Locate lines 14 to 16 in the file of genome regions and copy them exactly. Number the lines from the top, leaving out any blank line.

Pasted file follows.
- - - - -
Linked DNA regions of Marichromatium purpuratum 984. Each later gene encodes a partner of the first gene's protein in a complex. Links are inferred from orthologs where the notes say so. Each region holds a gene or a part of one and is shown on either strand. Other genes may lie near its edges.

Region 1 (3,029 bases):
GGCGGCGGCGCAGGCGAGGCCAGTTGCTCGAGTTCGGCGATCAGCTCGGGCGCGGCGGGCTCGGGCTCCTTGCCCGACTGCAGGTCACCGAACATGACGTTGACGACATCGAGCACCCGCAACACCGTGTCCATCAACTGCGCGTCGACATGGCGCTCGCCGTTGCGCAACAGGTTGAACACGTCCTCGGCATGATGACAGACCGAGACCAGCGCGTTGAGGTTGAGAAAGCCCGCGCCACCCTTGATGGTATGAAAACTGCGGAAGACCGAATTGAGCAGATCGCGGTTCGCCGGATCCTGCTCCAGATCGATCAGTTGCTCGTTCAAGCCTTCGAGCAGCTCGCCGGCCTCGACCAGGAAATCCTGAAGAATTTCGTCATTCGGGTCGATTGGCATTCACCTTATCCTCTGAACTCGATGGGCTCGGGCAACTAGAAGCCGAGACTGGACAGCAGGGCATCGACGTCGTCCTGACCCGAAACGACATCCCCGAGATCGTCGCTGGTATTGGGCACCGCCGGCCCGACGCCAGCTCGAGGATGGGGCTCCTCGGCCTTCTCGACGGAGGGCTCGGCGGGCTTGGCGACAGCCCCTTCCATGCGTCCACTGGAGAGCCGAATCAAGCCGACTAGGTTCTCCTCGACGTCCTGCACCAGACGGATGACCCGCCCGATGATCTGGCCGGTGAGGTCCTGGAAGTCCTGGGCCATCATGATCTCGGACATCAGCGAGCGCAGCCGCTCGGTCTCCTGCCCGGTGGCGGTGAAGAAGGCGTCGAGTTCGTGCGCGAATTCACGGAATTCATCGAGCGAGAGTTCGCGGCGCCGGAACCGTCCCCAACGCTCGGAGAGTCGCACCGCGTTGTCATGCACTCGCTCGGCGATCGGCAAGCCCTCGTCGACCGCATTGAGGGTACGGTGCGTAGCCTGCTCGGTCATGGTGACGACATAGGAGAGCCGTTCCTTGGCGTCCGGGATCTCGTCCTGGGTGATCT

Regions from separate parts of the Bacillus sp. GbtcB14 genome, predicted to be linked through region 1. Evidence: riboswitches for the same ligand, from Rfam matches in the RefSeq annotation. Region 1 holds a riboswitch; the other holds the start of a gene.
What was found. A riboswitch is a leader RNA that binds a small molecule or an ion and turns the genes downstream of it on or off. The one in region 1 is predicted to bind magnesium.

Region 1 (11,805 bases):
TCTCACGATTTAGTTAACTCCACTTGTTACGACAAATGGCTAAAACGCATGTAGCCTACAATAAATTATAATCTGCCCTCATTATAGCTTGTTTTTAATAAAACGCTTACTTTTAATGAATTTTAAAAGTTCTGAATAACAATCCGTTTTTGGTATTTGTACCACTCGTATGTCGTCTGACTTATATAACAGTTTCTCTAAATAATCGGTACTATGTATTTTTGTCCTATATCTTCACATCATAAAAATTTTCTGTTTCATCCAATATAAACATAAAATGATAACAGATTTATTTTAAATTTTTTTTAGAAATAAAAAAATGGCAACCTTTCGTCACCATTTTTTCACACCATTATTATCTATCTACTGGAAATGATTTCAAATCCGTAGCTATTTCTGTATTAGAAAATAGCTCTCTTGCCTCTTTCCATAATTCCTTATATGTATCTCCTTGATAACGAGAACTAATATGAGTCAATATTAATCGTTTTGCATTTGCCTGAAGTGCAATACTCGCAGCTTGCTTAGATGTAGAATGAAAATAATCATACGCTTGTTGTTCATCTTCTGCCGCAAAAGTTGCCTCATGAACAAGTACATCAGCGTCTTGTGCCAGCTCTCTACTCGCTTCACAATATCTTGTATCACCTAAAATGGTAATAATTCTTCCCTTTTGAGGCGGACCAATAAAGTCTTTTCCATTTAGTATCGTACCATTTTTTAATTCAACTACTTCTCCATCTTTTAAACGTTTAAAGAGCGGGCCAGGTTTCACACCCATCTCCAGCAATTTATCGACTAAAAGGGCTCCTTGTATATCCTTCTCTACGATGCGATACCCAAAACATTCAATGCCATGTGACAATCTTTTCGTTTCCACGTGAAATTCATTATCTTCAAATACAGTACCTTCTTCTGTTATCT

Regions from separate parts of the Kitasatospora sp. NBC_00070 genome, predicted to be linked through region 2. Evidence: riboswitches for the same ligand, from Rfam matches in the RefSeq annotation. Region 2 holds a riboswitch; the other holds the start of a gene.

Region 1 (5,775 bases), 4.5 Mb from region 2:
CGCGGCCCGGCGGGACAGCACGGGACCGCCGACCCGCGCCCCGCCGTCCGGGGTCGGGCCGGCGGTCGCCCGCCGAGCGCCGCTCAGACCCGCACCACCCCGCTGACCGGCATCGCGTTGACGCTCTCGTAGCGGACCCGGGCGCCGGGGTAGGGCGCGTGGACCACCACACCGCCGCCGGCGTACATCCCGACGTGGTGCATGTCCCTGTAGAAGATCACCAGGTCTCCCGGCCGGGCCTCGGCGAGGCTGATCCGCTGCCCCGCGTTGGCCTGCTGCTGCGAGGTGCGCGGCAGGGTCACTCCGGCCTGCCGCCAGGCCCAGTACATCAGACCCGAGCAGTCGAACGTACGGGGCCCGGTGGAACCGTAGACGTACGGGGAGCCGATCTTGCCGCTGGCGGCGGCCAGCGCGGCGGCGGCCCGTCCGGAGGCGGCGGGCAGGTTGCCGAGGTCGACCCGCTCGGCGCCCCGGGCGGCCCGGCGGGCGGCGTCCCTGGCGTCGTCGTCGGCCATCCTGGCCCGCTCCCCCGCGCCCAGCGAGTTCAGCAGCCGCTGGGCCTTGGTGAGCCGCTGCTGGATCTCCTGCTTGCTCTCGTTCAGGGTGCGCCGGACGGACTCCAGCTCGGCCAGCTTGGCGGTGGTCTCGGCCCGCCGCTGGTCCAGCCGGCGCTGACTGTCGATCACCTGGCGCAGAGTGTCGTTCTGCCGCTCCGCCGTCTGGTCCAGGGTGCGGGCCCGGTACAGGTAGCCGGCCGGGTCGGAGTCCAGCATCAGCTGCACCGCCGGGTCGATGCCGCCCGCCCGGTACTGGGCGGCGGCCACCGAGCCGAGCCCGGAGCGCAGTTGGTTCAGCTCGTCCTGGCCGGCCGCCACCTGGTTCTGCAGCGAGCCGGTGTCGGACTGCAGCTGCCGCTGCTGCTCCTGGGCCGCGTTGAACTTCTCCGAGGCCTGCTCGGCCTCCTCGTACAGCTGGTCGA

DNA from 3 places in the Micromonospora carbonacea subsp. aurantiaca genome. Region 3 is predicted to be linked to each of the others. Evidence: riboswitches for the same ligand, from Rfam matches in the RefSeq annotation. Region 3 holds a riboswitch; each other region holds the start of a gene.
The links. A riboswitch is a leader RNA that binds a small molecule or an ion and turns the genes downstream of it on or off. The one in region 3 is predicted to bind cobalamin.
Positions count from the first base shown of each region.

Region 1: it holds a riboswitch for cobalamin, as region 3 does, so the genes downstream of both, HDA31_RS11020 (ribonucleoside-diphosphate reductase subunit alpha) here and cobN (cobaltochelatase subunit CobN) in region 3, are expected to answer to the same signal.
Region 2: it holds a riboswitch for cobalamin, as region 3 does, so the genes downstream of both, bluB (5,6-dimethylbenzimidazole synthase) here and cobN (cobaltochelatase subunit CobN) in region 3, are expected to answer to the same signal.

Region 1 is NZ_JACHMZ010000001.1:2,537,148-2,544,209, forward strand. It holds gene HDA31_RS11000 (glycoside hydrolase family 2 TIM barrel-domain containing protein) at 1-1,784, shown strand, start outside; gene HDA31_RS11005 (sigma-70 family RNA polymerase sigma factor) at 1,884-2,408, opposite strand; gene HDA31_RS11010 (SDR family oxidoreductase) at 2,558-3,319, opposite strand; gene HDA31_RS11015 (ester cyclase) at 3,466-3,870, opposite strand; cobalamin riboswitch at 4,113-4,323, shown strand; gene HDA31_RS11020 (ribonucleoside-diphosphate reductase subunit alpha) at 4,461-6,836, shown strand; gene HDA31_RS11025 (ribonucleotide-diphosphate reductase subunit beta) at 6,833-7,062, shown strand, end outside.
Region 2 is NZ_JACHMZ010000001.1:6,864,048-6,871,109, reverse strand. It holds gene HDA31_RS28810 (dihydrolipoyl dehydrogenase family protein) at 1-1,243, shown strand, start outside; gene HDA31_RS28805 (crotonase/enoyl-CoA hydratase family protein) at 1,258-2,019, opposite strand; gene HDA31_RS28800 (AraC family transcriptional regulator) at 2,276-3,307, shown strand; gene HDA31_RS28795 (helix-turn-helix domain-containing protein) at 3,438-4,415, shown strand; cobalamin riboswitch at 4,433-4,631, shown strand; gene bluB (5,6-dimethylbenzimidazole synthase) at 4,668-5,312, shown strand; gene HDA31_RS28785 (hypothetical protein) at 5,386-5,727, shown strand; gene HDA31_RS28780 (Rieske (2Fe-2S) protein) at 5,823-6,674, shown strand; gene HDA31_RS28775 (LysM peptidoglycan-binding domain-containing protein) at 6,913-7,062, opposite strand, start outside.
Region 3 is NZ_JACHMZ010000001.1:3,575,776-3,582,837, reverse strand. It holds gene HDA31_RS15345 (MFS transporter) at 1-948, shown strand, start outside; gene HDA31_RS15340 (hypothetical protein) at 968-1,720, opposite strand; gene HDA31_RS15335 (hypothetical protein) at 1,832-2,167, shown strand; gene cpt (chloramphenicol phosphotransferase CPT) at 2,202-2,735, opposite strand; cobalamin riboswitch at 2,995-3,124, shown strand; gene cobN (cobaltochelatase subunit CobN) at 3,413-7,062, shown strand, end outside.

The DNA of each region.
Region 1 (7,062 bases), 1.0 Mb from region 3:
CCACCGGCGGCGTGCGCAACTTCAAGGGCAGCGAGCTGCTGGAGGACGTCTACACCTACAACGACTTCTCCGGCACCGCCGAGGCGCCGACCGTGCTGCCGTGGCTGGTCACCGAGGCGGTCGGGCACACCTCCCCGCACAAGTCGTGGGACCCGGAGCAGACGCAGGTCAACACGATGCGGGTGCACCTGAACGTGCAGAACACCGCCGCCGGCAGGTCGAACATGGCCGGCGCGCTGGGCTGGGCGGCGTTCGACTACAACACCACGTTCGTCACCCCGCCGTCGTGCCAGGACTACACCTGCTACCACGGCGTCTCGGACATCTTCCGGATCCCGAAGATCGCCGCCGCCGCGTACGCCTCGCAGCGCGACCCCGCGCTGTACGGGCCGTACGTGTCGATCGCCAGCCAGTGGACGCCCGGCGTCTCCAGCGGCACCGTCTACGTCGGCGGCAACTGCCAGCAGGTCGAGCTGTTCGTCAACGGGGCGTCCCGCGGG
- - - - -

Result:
Region 1: it holds a riboswitch for cobalamin, as region 3 does, so the genes downstream of both, HDA31_RS11020 (ribonucleoside-diphosphate reductase subunit alpha) here and cobN (cobaltochelatase subunit CobN) in region 3, are expected to answer to the same signal.
Region 2: it holds a riboswitch for cobalamin, as region 3 does, so the genes downstream of both, bluB (5,6-dimethylbenzimidazole synthase) here and cobN (cobaltochelatase subunit CobN) in region 3, are expected to answer to the same signal.

Region 1 is NZ_JACHMZ010000001.1:2,537,148-2,544,209, forward strand. It holds gene HDA31_RS11000 (glycoside hydrolase family 2 TIM barrel-domain containing protein) at 1-1,784, shown strand, start outside; gene HDA31_RS11005 (sigma-70 family RNA polymerase sigma factor) at 1,884-2,408, opposite strand; gene HDA31_RS11010 (SDR family oxidoreductase) at 2,558-3,319, opposite strand; gene HDA31_RS11015 (ester cyclase) at 3,466-3,870, opposite strand; cobalamin riboswitch at 4,113-4,323, shown strand; gene HDA31_RS11020 (ribonucleoside-diphosphate reductase subunit alpha) at 4,461-6,836, shown strand; gene HDA31_RS11025 (ribonucleotide-diphosphate reductase subunit beta) at 6,833-7,062, shown strand, end outside.